The Red Suzuki

The trusty Red Suzuki 

A few days ago I followed the river Segre’s course out of town, and watched a couple of very young Penduline Tits, all gape and contact calls, in some bulrushes opposite the sewage treatment plant. When mother flew over the river – maybe the grass was greener on the other side – her bewildered-looking offspring were hot on her heels, despite the obvious exertion required from such a small, virtually tailless and clueless young bird.

By that time joggers and cyclists were about in some number, so waders such as Green Sandpipers and Little Ringed Plovers were only at ease in the widest parts of the river with little stone or mud islands.

I eventually parked and took a walk around the Basses de Rufea, a few smallish tree- and reed-fringed ponds, and one of those places you felt could always deliver a surprise or two. I particularly have my sights set on the Tamarisk scrub flanking the eastern side of the pools, there’s just got to be a rare passerine turning up there sooner or later, as long as its watched. This I left to last.

A vaguely familiar bird call came from the small poplar plantation as I passed. I had to think about it for a moment or two before I placed the clear and repeated “kek-kek” as a juvenile Golden Oriole, a call which I hear much less than the familiar onomatopoeic “o-ri-ol” or the squealing “cat call”. I stood for a minute or two, lazily scanning the canopy in a vague hope of seeing the calling bird, which never happened. Oh well, que será será.

Some small details had changed since my last visit: where the old hide had been burnt down there was now a more sensible wooden screen with viewing slits at different heights. The emergent vegetation had emerged so much though that there was little of the open water to be seen, and fewer birds, ie none. It’s never an easy job trying to “manage” nature. A new path led me around the edge of this pond for the first time, and I found myself cutting across an unmarked trail to get to another viewing point, again with a new wooden screen.

Perhaps the greatest claim to fame of Rufea is what one can see from this spot: a large, disperse and often lively colony of herons and egrets dotted all over the trees growing on islands or right at the water’s edge. Abundant Cattle Egrets, numerous Little Egrets (although I had to look closer and more carefully than normal to separate these two species because of the large number of darker-billed and dark-legged juvenile Cattle Egrets), and several Night Herons, mostly juveniles, in view. A few Grey Herons here and there, all but one standing by the reeds and studying their reflections in the water. A single Squacco Heron flew over my head from behind me and landed out of view. Not too many years ago that would have raised eyebrows and the pulses of any Segrià county listers that there may have been. Lastly was another rare gem, although not seen, but unmistakably identified by its muffled barking call, a Little Bittern.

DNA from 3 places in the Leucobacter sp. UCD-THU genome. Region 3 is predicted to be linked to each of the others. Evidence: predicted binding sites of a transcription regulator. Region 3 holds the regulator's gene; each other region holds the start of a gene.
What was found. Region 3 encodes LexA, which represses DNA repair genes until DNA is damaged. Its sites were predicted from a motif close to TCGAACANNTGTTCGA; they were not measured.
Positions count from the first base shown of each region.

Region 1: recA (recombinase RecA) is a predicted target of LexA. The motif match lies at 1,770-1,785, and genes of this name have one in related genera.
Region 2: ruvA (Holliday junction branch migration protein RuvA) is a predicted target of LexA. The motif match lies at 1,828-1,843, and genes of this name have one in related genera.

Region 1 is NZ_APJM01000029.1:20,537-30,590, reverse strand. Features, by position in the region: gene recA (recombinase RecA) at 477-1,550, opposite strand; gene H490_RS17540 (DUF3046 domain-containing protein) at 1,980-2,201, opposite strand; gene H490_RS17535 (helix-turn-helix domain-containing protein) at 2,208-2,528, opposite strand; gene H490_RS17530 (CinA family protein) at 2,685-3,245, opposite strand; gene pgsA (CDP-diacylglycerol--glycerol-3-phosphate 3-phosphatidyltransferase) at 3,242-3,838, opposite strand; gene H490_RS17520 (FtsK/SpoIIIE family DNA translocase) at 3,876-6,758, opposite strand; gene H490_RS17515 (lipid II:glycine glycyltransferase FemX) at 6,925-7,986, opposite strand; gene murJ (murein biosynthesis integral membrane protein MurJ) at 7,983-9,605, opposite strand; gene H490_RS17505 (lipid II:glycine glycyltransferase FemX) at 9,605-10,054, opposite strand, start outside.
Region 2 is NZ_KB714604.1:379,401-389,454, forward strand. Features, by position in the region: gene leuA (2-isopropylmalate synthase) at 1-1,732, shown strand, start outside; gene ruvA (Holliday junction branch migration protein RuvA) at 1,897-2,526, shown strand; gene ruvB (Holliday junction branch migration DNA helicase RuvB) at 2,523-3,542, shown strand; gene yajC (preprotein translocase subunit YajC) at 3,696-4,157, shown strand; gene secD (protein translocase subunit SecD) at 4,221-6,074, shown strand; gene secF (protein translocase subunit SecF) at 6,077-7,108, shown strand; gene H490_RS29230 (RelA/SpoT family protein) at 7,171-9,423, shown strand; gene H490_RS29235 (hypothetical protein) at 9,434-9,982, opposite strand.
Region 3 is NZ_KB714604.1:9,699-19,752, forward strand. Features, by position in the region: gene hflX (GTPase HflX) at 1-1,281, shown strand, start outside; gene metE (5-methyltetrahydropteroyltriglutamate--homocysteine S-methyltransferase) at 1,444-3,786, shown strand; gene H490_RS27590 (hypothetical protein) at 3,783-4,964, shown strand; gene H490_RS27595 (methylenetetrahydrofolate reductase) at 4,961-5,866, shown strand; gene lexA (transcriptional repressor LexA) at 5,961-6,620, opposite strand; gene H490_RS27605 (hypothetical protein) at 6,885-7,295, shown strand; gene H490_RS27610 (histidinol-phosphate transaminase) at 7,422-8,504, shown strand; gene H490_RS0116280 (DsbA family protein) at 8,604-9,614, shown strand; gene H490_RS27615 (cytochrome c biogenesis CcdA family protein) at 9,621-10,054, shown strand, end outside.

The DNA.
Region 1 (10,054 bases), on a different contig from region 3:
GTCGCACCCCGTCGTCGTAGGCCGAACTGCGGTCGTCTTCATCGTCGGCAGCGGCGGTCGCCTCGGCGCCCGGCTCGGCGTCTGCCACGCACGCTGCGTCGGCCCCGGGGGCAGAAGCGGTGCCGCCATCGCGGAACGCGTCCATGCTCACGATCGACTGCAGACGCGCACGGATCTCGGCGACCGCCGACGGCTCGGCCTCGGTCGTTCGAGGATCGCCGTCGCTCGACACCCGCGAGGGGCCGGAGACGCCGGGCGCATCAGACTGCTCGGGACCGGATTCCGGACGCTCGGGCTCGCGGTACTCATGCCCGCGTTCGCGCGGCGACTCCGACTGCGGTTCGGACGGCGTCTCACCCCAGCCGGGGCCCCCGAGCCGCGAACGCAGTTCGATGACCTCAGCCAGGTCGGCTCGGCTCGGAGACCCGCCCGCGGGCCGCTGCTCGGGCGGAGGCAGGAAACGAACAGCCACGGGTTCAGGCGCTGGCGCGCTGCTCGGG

It was quite fun to see half a dozen Cattle Egrets riding sheepback among a tightly-packed flock of maybe two hundred sheep. Some rain fell from heavy clouds, and I picked out a large poplar for shelter. Its thick, slightly hollowed trunk lay at the ideal slant and even had a kink just above head height. I was quite looking forward to putting it to the rain test, but the rain stopped all too soon. I’ll have to remember that tree and go back and test it under better conditions.

Nightingale, Luscinia megarhynchos

Nightingale. Didn’t see one. 

And that was it really. I skirted around the Tamarisk bushes, getting bitten by a few insects, thinking that the dark clouds and the breeze wouldn’t give me the right combination to find my sought after rarity, and so it was. The only other birds I encountered were a couple of Reed Warblers and a scolding Cetti’s Warbler. And you ask: Was that because there were no unusual birds there at the time, or because you didn’t make any effort to find them?

That is something we’ll never know.